Main Source of Water for Drinking and other Domestic uses
The major sources of water for drinking by households in the District are pipe-borne (outside dwelling, public tap/standpipe) and bore hole/tube well and river/stream. These sources of water for drinking accounts for 88 percent of households in the District. Table 8.10 shows the source of water that households drink or use for other domestic purposes in the District and that of the country and Region. The analysis revealed that a total of 47.2 percent of the households in the District drink pipe-borne water including water from stand pipes. In addition, 28.7 percent of the households obtain drinking water from bore holes and protected wells. Table 8.10 also shows that 21.8 percent of households obtain drinking water from unprotected sources such as springs, wells, rivers/streams, ponds, lakes and dams and so on.
Main source of water for other domestic use
Further analysis of the data in Table 8.10 indicates that, 41.5 percent of the households use pipe-borne water inside and outside dwelling and public tap/standpipe for other domestic purposes. In terms of locality of residence, the proportion of households that obtain pipe-borne water inside and outside dwelling and public tap/standpipe for other domestic uses is higher in urban (58.2%) than rural areas (33.2%). However, households that use boreholes for domestic purposes constitute 28.1 percent in rural areas compared to 17.4 percent for urban localities.
Slightly over one-third (30.6%) of households in the District use water from unprotected sources including wells, springs, rivers, lake, dams, ponds and so on as shown on Table 8.10. It is worthy to note that the potable water situation is generally better in the urban than rural areas.
Bathing and Toilet Facilities
Table 8.11 presents information on the type of toilet and bathing facilities used by households in the District. The data shows that nearly one out of five (19.8%) households in the District have no access to toilet facilities and therefore, resort to defecation indiscriminately. The data further shows that, about 35.3 percent of the households use public toilet and a negligible proportion use bucket or pan latrine (0.3%). For households with toilet facilities, it is shown that a low proportion use water closet (1.3%), about 31.4 percent use pit latrine and 11.5 percent use KVIP.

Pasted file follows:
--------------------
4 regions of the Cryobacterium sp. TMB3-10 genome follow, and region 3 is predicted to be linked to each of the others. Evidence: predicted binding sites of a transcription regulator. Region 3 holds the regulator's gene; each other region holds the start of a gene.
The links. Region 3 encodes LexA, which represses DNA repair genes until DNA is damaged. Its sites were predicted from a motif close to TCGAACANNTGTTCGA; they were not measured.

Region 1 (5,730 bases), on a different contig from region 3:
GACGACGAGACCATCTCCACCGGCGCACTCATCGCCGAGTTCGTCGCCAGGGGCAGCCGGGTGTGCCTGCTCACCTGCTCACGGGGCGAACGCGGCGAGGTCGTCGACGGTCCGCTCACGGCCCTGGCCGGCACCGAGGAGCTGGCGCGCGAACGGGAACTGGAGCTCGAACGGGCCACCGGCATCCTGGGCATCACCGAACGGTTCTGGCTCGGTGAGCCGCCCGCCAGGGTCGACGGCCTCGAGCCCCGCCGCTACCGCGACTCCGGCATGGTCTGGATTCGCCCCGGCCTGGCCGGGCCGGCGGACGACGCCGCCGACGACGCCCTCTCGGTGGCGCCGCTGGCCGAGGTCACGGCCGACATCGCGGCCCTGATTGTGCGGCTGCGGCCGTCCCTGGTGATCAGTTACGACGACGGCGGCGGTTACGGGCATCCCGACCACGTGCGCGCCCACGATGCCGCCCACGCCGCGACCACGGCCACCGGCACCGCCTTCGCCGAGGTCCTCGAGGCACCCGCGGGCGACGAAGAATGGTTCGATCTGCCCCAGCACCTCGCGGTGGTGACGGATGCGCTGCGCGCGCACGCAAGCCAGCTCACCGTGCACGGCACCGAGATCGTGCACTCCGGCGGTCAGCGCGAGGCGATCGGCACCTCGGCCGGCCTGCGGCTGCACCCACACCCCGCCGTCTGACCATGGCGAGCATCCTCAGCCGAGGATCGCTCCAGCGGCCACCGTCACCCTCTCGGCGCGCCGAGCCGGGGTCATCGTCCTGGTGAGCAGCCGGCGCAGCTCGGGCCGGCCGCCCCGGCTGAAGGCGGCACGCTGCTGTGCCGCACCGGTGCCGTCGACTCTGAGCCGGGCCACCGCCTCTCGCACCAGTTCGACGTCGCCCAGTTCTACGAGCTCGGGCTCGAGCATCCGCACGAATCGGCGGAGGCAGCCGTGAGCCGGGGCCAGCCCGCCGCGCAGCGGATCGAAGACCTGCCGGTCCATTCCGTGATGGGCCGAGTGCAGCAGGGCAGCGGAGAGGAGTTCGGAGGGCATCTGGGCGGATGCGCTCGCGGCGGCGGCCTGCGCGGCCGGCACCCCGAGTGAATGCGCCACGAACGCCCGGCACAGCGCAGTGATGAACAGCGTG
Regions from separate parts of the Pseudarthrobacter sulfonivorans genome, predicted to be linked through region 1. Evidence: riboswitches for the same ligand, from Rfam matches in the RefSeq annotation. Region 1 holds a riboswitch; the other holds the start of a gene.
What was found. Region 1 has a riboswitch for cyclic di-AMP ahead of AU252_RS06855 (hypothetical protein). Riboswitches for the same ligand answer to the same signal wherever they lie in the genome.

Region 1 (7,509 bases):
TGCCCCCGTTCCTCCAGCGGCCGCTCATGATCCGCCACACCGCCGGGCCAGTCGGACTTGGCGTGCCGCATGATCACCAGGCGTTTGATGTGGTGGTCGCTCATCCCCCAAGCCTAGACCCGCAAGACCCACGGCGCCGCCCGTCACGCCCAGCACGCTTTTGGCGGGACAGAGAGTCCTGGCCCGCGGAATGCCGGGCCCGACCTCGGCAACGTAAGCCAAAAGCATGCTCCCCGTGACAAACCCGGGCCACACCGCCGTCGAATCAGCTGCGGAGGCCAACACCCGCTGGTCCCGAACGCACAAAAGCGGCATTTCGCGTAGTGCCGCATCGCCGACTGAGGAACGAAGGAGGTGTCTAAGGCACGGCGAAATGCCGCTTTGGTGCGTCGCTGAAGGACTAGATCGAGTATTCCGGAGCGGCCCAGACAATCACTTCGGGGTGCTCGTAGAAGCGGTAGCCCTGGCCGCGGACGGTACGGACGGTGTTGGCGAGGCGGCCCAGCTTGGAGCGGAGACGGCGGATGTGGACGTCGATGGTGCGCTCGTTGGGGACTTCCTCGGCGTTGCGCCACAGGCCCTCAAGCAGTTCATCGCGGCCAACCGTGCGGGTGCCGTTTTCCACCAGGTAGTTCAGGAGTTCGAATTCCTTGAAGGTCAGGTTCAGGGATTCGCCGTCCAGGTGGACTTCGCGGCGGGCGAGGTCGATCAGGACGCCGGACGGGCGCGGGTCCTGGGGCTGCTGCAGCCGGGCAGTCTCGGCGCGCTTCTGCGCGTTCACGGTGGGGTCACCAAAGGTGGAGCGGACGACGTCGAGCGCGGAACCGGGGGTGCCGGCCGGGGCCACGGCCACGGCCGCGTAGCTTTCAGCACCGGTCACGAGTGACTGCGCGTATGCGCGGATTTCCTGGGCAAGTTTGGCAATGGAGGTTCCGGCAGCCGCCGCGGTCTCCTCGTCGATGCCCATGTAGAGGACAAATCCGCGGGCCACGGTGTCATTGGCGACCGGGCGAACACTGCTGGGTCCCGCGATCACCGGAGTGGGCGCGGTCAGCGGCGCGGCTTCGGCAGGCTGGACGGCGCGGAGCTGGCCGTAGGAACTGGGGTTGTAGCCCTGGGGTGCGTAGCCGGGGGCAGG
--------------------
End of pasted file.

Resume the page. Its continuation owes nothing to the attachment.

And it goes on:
There is slight deviation between rural and urban areas in terms of access to toilet facilities. A higher proportion of households in rural (37.7%) than urban areas (19.1%) use pit latrine whiles higher percentage of households in urban (44.9%) than rural areas (30.4%) use public toilet (WC/KVIP/Pit Pan and so on). Again, it emerged from the analysis that one out of every five households (20.7%) in rural areas is without access to toilet facility relative to 17.9 percent in urban areas.
Table 8.11 indicates that the use of own bathroom exclusively for bathing constitute the highest proportion of households bathing facility in the District (35.6%), followed by shared bathroom in the same house (26.4%). However, a total of 13.7 percent of the households share open cubicle for bathing. Private open cubicle, open space around house, river/pond/lake/dam, public bathhouse, bathroom in another house and open space around house are used by relatively lower proportions of households in the Biakoye District.
There are variations between rural and urban areas in terms of the proportion of households using own bathroom exclusively, shared separate bathroom in same house and private open cubicle. The rural areas have higher proportion of households using their own bathroom exclusively (39.5%) than urban households (27.9%). On the other hand, high proportion of urban households use shared open cubicle (25.4%) as bathing facility than their rural counterparts (7.7%).
Date Created : 11/17/2017 7:35:26 AM